Weekly output: hotspot data use, smart grids, 3D printing, quantum computing, Sheryl Sandberg

After clocking almost 24,000 miles in the air in a 12-day period, I’m not scheduled to fly anywhere until late July–and that time, I’m taking my family. This week’s trip was to Paris for the second installment of moderating panels at the Viva Technology conference (with a side order of meetings with local tech types set up by a PR firm hired by Business France, the government trade-promotion organization that paid for my airfare and lodging), and the flights seemed positively short after last week’s jaunt to Shanghai and back.

6/14/2017: Use a mobile hotspot? How to avoid busting data caps, USA Today

I heard from a reader who said he’d successfully dropped his residential broadband connection in favor of tethering off his phone; I worried he’d exceed his wireless plan’s cap on mobile-hotspot use, so I wrote this how-to. It ran in the paper’s print edition Friday.

6/15/2017: Smart Grids Are Getting Smarter, Viva Technology

My conversation with LO3 Energy’s Scott Kessler and Upside Energy’s Graham Oakes involved some unexpected difficulty: I woke up around 3:30 in the morning and couldn’t get back to sleep for the next two hours. I haven’t had jet lag that bad in Europe in a couple of years, but spending the previous week six time zones to the right (or 18 to the left, depending on how you look at it) could not have helped.

6/15/2017: How Industrial​ ​3D​ ​Printing Is Helping Startups Go from Zero to Factory​, Viva Technology

Having his panel with Product of Things’ Moriya Kassis and re:3D’s Samantha Snabes come almost right after the other meant I didn’t have a chance to realize my fatigue again. Afterwards, I thought I could get in a nap in the speakers’ lounge–but French president Emmanuel Macron’s visit there made that impossible. (My Yahoo writeup of the pro-startup agenda Macron talked up in his Viva Tech speech should post Monday morning.)

6/16/2017: Quantum Computing, Cryptography And Our Privacy, Viva Technology

I felt like less of a zombie for this chat with Kudelski Security’s Jean-Philippe Aumasson and Shlomi Dolev of the wonderfully-named Secret Double Octopus. And I learned a few things about quantum computing in the process, which is how a panel is supposed to work.

6/18/2017: Sheryl Sandberg has 2 useful pieces of advice for Facebook advertisers, Yahoo Finance

Facebook’s chief operating officer spoke by video to Viva Tech co-founder Maurice Lévy at the end of Friday’s sessions, which made for some rotten timing in terms of my writing the story and then deal with edits. The lesson I take from that: It’s a privilege to be able to go to Paris for work.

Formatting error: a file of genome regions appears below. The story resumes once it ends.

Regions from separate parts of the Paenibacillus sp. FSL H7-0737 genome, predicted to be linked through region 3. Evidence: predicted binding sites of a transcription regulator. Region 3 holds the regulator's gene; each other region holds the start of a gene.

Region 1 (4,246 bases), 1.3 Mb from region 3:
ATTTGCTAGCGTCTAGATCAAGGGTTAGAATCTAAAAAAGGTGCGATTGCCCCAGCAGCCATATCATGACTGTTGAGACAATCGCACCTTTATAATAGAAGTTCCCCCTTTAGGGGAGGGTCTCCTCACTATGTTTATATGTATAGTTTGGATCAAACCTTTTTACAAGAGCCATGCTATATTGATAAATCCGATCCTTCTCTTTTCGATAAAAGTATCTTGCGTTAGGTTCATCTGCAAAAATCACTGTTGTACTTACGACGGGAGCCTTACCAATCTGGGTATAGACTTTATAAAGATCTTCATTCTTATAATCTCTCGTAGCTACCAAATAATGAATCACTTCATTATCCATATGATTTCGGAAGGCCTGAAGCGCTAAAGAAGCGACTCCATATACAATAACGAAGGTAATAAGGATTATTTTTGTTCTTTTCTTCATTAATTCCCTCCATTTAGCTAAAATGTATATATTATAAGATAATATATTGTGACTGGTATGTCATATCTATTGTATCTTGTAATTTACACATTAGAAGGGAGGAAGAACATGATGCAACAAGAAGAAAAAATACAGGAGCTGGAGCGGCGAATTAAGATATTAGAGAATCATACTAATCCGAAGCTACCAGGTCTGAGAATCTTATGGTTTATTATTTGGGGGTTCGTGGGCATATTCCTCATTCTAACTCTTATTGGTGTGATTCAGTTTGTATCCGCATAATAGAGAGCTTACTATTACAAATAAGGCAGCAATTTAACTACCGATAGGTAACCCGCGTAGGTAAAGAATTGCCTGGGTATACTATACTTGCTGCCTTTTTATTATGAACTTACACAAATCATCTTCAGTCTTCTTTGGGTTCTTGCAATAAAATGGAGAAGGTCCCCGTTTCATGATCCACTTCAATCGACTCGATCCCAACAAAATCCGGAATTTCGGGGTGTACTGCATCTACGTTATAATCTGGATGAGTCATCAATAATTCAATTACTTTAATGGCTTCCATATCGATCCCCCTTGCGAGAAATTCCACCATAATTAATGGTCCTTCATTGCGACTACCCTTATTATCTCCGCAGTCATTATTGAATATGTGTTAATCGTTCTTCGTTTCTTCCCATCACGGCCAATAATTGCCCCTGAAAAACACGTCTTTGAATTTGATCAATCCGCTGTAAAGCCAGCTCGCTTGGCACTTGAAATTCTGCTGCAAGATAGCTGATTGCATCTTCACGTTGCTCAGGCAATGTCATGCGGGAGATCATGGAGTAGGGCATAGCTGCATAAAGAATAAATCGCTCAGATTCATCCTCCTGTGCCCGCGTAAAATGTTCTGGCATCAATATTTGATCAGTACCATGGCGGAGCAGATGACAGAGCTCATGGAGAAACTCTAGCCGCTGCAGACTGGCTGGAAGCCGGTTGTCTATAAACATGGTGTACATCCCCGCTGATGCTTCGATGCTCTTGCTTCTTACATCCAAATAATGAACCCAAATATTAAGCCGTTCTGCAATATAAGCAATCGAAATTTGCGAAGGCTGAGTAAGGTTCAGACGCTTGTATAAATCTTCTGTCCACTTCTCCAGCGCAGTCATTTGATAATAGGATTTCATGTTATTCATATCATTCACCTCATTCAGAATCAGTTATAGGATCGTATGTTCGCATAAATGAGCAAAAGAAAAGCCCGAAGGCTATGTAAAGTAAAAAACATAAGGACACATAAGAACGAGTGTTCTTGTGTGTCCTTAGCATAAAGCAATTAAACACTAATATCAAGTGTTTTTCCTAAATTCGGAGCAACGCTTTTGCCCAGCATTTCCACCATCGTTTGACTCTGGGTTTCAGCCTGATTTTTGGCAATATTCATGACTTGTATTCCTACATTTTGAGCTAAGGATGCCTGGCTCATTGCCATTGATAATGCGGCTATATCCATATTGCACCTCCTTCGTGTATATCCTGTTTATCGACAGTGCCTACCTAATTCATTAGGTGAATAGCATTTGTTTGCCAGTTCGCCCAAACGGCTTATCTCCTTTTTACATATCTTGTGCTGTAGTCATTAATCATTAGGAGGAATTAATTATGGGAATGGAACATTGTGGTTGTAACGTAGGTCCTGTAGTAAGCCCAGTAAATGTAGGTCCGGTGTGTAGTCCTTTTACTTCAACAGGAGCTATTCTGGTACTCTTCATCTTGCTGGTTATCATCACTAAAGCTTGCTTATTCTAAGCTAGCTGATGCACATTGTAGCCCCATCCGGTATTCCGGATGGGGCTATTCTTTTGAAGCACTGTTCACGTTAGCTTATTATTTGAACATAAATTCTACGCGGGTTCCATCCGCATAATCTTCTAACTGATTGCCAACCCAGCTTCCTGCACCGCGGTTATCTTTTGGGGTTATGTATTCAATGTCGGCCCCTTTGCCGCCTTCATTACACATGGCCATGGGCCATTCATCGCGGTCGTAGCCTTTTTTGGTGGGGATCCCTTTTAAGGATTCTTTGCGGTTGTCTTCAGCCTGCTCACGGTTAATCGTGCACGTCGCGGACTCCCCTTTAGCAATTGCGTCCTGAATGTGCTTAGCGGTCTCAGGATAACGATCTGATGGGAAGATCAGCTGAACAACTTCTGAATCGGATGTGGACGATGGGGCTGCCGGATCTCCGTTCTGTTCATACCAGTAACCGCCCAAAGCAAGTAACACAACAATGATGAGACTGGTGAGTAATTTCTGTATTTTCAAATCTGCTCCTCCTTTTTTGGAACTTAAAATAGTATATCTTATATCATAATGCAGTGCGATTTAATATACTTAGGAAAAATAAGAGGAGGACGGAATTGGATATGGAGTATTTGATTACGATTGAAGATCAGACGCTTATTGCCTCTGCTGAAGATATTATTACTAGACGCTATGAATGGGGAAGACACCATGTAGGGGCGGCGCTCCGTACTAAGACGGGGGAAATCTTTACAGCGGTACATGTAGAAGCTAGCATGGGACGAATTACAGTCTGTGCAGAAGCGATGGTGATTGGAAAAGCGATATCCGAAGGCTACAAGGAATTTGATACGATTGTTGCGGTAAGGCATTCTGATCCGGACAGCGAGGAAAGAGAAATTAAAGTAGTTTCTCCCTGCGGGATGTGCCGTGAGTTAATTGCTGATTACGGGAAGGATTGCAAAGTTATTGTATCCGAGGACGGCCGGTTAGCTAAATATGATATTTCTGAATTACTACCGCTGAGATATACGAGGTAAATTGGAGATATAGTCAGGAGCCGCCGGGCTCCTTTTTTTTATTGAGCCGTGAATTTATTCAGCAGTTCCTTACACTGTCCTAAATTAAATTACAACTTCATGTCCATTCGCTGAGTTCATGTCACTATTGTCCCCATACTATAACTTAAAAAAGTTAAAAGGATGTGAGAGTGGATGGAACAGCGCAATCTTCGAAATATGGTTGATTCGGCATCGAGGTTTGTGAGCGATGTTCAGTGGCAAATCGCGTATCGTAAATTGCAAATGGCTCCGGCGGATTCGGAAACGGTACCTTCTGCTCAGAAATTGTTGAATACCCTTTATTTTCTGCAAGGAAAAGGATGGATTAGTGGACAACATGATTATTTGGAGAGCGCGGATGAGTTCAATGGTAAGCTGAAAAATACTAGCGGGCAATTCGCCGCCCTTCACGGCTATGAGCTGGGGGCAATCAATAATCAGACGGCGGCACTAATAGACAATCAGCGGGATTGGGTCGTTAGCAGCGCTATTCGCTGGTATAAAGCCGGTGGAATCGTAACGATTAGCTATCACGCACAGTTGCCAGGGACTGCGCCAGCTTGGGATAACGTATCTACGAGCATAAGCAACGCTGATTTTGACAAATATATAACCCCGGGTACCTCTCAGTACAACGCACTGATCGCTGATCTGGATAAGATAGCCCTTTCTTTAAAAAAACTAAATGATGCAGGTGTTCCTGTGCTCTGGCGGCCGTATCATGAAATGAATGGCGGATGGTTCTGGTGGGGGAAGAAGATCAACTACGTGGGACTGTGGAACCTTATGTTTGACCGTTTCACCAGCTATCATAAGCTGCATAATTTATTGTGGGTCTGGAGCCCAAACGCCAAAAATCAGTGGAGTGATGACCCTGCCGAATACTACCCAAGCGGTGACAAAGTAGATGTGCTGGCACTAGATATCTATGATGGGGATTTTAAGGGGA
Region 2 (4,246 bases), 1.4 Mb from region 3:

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Weekly output: SXSW (x2), Google Reader, bookmarks, Galaxy S 4

Another travel week ends as it should: me at home, photos from the trip posted, expenses duly categorized in Mint and a flurry of LinkedIn invitations sent.

Discovery News SXSW 2013 post

3/13/2013: SXSW Sights: Silly Robots and Serious Wi-Fi, Discovery News

This year’s SXSW didn’t feature any breakout apps, or even a particular category of app that had people excited. Here, I wrote about the panels, talks and demos that caught my interest instead–and noted the conference’s most pleasant surprise, reliable, fast and free WiFi almost everywhere I went.

3/15/2013: Digging Into A Few Of SXSW 2013′s Disruptive Dreams, Disruptive Competition Project

In this SXSW recap, I focused more closely on a few topics that interested me at the festival: 3-D printing, HTML5 apps, mobile finance and our not-fully-rational responses to transformational technology. I wrote about three-quarters of this on the plane home; the remaining one-fourth took the last three-quarters of the time.

3/15/2013: What’s the big deal about Google Reader’s demise?, USA Today

Google’s surprising (and, to many, infuriating) announcement of the July 1 shutdown of its Google Reader RSS service sparked this column, posted a couple of days early. I thought about linking to the “Hitler finds out Google Reader is shutting down” Downfall parody video, but I wasn’t sure all of the potential audience would be hip to the joke.

3/15/2013: Can the new Samsung Galaxy S4 take on the iPhone?, WTOP

D.C.’s news station had me on the air for a couple of minutes to discuss Samsung’s latest flagship smartphone. (Samsung invited me to what turned out to be a hot mess of a launch event at Radio City Music Hall; I opted not to run up to NYC the day after getting home from Austin, but part of me regrets not going.)

Sulia worked well for sharing my notes from SXSW in something close to real-time: for instance, highlights from Oatmeal cartoonist Matthew Inman’s keynote, details about one startup’s dubious patent filing, and a glitchy demo of Siri’s Eyes Free Mode in a Chevy hatchback on the show floor. I also noted Google’s backpedaling after a stupidly terse  post had people thinking the company was ending support for the open CalDAV schedule-syncing standard.